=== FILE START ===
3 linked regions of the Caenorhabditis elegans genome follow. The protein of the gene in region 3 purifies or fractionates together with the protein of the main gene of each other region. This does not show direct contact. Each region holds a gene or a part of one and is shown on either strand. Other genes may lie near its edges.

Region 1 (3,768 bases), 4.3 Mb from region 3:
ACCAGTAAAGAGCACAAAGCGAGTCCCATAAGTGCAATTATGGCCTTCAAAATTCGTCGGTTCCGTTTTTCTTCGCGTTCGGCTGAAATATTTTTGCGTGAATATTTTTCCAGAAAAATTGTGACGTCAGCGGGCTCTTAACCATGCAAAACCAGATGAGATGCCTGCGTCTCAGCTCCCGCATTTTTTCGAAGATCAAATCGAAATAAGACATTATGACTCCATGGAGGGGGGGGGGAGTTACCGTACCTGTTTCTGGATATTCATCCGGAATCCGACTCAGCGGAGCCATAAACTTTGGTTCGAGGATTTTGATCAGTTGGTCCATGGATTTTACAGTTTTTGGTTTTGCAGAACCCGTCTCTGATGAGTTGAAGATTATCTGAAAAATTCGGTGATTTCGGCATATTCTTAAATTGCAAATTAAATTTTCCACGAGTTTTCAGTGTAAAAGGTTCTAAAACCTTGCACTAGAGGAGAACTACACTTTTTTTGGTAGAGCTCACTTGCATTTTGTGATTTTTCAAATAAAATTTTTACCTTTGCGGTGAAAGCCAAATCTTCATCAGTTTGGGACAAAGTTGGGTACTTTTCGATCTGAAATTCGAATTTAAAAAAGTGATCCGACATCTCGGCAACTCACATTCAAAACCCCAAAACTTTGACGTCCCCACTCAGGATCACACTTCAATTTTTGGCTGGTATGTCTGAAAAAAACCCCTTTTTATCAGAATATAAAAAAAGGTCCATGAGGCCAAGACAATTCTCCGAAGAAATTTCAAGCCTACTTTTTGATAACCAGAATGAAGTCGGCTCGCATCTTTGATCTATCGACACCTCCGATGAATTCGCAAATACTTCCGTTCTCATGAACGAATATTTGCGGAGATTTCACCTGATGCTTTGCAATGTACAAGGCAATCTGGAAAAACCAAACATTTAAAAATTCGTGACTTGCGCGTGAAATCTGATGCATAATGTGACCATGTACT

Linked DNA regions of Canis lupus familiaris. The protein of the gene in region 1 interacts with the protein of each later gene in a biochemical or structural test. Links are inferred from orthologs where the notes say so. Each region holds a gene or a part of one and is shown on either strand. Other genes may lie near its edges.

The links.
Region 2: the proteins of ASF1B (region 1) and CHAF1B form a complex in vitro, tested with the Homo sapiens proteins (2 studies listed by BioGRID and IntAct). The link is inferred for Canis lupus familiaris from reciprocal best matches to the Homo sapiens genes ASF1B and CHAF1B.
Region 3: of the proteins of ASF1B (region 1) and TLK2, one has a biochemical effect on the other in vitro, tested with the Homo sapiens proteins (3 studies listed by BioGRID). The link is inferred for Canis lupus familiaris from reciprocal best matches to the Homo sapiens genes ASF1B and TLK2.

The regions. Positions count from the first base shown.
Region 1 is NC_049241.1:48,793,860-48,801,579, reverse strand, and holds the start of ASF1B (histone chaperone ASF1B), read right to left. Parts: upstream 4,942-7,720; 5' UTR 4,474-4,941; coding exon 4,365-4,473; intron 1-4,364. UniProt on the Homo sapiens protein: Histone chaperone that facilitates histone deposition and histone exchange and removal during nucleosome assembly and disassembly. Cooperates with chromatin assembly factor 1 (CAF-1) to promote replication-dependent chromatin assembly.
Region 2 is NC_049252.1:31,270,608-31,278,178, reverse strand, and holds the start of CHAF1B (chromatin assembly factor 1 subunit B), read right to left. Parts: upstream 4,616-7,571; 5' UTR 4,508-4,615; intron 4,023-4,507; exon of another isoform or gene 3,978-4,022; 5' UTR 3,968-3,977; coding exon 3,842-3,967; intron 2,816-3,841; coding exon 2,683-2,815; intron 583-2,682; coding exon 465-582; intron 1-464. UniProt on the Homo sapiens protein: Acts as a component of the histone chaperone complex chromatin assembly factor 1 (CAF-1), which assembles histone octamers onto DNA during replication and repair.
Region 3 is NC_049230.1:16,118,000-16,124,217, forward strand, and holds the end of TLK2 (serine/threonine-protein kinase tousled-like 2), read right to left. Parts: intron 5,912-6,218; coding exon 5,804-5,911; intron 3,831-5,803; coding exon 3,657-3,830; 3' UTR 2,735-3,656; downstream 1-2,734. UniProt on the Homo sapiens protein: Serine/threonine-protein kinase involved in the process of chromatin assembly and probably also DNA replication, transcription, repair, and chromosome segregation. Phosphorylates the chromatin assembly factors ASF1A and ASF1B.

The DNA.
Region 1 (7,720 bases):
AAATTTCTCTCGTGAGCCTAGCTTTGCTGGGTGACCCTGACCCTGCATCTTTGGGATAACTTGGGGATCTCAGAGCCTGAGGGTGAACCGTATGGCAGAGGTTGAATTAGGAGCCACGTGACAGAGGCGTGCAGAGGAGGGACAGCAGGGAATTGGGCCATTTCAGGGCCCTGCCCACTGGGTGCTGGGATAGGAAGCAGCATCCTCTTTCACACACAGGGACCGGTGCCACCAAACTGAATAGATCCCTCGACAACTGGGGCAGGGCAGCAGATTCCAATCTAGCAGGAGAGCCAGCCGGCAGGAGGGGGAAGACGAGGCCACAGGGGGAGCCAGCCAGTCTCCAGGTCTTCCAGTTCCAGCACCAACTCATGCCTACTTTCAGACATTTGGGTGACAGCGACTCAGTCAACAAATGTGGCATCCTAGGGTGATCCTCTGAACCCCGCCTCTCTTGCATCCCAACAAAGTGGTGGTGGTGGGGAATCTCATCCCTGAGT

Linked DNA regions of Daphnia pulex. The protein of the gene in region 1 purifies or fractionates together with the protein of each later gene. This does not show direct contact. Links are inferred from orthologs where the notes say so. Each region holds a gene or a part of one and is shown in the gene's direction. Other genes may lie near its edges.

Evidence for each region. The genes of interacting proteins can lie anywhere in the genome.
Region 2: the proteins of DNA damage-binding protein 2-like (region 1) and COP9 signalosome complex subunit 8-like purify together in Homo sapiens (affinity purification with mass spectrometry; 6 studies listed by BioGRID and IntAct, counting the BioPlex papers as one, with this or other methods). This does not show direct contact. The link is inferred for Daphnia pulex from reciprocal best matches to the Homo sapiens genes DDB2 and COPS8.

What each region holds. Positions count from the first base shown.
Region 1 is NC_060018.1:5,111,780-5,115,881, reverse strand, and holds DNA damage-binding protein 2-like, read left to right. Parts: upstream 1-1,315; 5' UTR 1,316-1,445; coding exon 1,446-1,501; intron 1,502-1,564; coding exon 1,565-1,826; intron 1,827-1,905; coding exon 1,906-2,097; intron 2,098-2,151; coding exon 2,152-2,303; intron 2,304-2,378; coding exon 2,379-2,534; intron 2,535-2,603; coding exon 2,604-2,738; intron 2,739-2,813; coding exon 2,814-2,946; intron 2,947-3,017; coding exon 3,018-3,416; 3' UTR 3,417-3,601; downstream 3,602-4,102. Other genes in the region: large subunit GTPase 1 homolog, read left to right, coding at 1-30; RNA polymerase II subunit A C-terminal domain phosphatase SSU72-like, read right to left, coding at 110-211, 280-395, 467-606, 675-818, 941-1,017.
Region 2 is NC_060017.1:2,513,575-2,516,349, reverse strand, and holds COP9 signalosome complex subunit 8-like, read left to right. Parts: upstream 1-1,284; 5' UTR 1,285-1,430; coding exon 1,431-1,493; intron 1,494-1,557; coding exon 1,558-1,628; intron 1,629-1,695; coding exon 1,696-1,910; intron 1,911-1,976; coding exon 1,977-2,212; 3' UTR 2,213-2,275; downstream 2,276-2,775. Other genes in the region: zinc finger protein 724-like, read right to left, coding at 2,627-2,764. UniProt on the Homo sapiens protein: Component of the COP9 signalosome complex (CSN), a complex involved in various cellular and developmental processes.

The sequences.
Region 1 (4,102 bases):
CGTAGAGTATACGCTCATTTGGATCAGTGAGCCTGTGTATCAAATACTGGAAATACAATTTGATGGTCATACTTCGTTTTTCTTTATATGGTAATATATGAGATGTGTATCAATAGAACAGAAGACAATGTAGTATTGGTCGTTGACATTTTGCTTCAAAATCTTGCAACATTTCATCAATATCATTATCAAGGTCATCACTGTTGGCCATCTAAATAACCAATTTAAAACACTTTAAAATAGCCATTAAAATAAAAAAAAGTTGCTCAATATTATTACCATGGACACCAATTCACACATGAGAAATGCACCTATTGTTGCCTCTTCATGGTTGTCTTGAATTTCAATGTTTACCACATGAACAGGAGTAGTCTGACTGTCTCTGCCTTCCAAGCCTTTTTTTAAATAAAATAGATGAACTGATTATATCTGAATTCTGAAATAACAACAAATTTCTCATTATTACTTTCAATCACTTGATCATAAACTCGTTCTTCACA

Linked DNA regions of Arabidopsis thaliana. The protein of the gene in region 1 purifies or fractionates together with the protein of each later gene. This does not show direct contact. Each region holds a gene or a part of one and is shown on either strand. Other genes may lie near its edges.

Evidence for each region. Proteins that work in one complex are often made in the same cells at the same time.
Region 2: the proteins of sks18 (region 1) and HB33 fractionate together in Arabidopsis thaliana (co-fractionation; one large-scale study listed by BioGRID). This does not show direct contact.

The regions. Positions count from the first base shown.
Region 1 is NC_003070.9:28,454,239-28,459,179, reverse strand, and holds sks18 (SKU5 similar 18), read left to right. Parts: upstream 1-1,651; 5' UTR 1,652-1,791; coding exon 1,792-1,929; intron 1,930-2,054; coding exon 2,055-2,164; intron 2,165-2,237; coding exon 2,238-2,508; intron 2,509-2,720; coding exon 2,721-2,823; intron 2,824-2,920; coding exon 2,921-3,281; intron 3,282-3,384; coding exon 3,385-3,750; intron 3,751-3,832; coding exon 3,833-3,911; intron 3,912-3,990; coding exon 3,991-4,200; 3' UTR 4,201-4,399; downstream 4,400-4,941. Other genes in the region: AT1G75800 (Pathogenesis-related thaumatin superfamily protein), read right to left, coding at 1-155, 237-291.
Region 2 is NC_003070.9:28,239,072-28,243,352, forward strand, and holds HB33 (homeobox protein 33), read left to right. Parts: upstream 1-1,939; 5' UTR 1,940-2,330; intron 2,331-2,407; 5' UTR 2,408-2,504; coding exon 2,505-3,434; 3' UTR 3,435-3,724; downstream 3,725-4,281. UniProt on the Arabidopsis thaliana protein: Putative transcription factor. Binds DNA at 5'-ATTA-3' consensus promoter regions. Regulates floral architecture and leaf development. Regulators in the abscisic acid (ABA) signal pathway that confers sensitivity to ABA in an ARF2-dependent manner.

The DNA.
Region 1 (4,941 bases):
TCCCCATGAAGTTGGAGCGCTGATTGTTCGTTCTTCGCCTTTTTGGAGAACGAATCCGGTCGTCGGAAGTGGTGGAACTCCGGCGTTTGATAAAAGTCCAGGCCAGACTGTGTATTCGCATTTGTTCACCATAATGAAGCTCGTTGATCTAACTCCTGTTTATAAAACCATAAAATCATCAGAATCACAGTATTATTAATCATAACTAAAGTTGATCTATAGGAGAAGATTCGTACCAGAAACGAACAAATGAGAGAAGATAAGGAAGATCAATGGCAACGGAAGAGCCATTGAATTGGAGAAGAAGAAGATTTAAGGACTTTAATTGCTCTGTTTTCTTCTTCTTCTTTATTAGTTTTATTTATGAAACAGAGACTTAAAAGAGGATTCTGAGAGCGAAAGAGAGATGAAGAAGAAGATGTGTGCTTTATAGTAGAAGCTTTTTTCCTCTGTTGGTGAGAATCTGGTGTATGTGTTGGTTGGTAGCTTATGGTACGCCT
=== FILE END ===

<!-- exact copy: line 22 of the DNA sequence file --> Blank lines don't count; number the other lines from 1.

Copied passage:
Region 1 (4,102 bases):